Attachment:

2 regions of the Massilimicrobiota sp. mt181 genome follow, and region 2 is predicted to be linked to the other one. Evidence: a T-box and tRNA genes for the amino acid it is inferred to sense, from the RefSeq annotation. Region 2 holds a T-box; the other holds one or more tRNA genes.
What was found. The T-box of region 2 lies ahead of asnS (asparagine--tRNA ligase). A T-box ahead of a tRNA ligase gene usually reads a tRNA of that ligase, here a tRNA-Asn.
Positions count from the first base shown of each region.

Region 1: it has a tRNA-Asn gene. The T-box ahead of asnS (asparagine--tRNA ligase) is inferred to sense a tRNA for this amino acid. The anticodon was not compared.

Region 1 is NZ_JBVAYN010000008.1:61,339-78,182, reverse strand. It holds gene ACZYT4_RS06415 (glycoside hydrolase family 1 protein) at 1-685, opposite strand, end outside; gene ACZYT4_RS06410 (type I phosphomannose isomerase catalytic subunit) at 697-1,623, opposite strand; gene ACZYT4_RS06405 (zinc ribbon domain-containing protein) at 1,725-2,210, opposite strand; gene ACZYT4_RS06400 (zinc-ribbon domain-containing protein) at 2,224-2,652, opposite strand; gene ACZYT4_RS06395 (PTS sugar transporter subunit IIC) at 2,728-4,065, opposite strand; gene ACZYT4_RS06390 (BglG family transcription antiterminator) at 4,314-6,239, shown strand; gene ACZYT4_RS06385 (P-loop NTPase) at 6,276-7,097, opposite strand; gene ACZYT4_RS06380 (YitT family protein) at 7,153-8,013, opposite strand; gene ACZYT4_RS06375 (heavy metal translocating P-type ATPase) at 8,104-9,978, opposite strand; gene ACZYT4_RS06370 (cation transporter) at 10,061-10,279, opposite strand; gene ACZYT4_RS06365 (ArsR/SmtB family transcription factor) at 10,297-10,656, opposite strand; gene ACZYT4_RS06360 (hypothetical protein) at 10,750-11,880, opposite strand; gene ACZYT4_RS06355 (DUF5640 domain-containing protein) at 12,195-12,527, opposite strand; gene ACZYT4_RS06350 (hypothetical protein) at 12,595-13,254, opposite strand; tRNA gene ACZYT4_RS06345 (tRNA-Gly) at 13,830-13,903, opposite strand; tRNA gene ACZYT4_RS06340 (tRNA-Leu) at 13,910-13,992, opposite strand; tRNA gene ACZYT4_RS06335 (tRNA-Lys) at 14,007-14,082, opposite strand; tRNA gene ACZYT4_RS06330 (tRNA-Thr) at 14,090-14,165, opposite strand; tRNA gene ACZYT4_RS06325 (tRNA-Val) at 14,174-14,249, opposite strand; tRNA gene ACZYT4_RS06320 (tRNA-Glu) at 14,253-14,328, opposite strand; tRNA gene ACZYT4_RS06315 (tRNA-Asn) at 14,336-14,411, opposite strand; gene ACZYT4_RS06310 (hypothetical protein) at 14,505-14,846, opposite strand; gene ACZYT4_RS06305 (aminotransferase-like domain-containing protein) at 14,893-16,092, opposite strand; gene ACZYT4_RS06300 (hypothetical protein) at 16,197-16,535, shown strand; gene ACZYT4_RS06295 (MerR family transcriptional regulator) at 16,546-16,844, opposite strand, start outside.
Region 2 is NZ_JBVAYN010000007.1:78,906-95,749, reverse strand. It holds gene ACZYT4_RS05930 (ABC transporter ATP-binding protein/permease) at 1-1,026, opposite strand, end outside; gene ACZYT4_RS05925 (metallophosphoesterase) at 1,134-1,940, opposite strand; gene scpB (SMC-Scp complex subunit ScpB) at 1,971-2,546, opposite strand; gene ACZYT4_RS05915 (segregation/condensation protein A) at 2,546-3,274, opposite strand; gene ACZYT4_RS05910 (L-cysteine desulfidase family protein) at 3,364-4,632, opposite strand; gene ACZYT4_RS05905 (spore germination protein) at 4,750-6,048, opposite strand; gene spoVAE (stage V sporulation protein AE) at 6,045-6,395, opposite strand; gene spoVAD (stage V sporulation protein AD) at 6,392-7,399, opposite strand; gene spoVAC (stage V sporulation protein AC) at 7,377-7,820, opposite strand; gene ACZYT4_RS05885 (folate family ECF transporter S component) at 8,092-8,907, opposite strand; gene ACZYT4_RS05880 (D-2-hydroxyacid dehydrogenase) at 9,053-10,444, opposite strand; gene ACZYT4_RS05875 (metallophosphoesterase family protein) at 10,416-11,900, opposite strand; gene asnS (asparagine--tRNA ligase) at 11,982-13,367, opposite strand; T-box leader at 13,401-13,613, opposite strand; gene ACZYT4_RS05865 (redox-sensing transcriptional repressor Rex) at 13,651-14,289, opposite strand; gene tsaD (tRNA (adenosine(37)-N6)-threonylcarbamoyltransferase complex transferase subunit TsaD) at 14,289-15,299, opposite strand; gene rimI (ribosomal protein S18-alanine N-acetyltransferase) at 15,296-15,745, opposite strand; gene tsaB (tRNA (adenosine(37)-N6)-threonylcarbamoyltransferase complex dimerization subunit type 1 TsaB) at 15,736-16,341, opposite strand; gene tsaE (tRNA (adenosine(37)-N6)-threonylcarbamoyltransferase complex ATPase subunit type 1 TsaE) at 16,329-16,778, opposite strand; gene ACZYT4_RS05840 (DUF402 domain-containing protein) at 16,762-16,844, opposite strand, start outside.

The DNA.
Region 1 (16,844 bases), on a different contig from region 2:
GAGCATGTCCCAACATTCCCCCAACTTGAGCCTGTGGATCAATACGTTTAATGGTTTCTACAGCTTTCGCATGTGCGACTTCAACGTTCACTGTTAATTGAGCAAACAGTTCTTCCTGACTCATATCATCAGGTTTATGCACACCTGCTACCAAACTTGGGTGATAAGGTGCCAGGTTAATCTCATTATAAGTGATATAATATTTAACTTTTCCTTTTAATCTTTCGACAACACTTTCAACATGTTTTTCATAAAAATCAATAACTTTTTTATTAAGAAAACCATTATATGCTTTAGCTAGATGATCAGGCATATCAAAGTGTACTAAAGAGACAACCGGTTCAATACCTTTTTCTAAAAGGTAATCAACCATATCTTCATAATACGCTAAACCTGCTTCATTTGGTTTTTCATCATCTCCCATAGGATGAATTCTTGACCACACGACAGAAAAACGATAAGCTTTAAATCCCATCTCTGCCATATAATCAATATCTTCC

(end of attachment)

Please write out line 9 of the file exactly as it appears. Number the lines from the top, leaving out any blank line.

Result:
GAGCATGTCCCAACATTCCCCCAACTTGAGCCTGTGGATCAATACGTTTAATGGTTTCTACAGCTTTCGCATGTGCGACTTCAACGTTCACTGTTAATTGAGCAAACAGTTCTTCCTGACTCATATCATCAGGTTTATGCACACCTGCTACCAAACTTGGGTGATAAGGTGCCAGGTTAATCTCATTATAAGTGATATAATATTTAACTTTTCCTTTTAATCTTTCGACAACACTTTCAACATGTTTTTCATAAAAATCAATAACTTTTTTATTAAGAAAACCATTATATGCTTTAGCTAGATGATCAGGCATATCAAAGTGTACTAAAGAGACAACCGGTTCAATACCTTTTTCTAAAAGGTAATCAACCATATCTTCATAATACGCTAAACCTGCTTCATTTGGTTTTTCATCATCTCCCATAGGATGAATTCTTGACCACACGACAGAAAAACGATAAGCTTTAAATCCCATCTCTGCCATATAATCAATATCTTCC